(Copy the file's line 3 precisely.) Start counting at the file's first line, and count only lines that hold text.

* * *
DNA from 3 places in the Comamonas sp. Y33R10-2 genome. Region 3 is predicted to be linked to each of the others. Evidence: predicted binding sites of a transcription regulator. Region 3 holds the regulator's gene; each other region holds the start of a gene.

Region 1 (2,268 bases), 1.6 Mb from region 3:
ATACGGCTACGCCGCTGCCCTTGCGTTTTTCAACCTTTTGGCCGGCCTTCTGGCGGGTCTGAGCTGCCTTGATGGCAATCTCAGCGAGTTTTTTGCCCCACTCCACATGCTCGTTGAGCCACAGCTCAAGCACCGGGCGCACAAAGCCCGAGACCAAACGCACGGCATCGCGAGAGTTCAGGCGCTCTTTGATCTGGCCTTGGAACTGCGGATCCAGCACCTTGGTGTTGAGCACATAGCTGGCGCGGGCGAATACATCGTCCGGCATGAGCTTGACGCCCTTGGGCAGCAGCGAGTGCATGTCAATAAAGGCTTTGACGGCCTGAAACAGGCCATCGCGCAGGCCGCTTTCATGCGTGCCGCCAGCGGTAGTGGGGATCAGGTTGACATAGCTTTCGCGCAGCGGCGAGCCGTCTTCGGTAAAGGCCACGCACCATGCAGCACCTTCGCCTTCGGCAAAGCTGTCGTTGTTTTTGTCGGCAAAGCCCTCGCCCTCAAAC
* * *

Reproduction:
ATACGGCTACGCCGCTGCCCTTGCGTTTTTCAACCTTTTGGCCGGCCTTCTGGCGGGTCTGAGCTGCCTTGATGGCAATCTCAGCGAGTTTTTTGCCCCACTCCACATGCTCGTTGAGCCACAGCTCAAGCACCGGGCGCACAAAGCCCGAGACCAAACGCACGGCATCGCGAGAGTTCAGGCGCTCTTTGATCTGGCCTTGGAACTGCGGATCCAGCACCTTGGTGTTGAGCACATAGCTGGCGCGGGCGAATACATCGTCCGGCATGAGCTTGACGCCCTTGGGCAGCAGCGAGTGCATGTCAATAAAGGCTTTGACGGCCTGAAACAGGCCATCGCGCAGGCCGCTTTCATGCGTGCCGCCAGCGGTAGTGGGGATCAGGTTGACATAGCTTTCGCGCAGCGGCGAGCCGTCTTCGGTAAAGGCCACGCACCATGCAGCACCTTCGCCTTCGGCAAAGCTGTCGTTGTTTTTGTCGGCAAAGCCCTCGCCCTCAAAC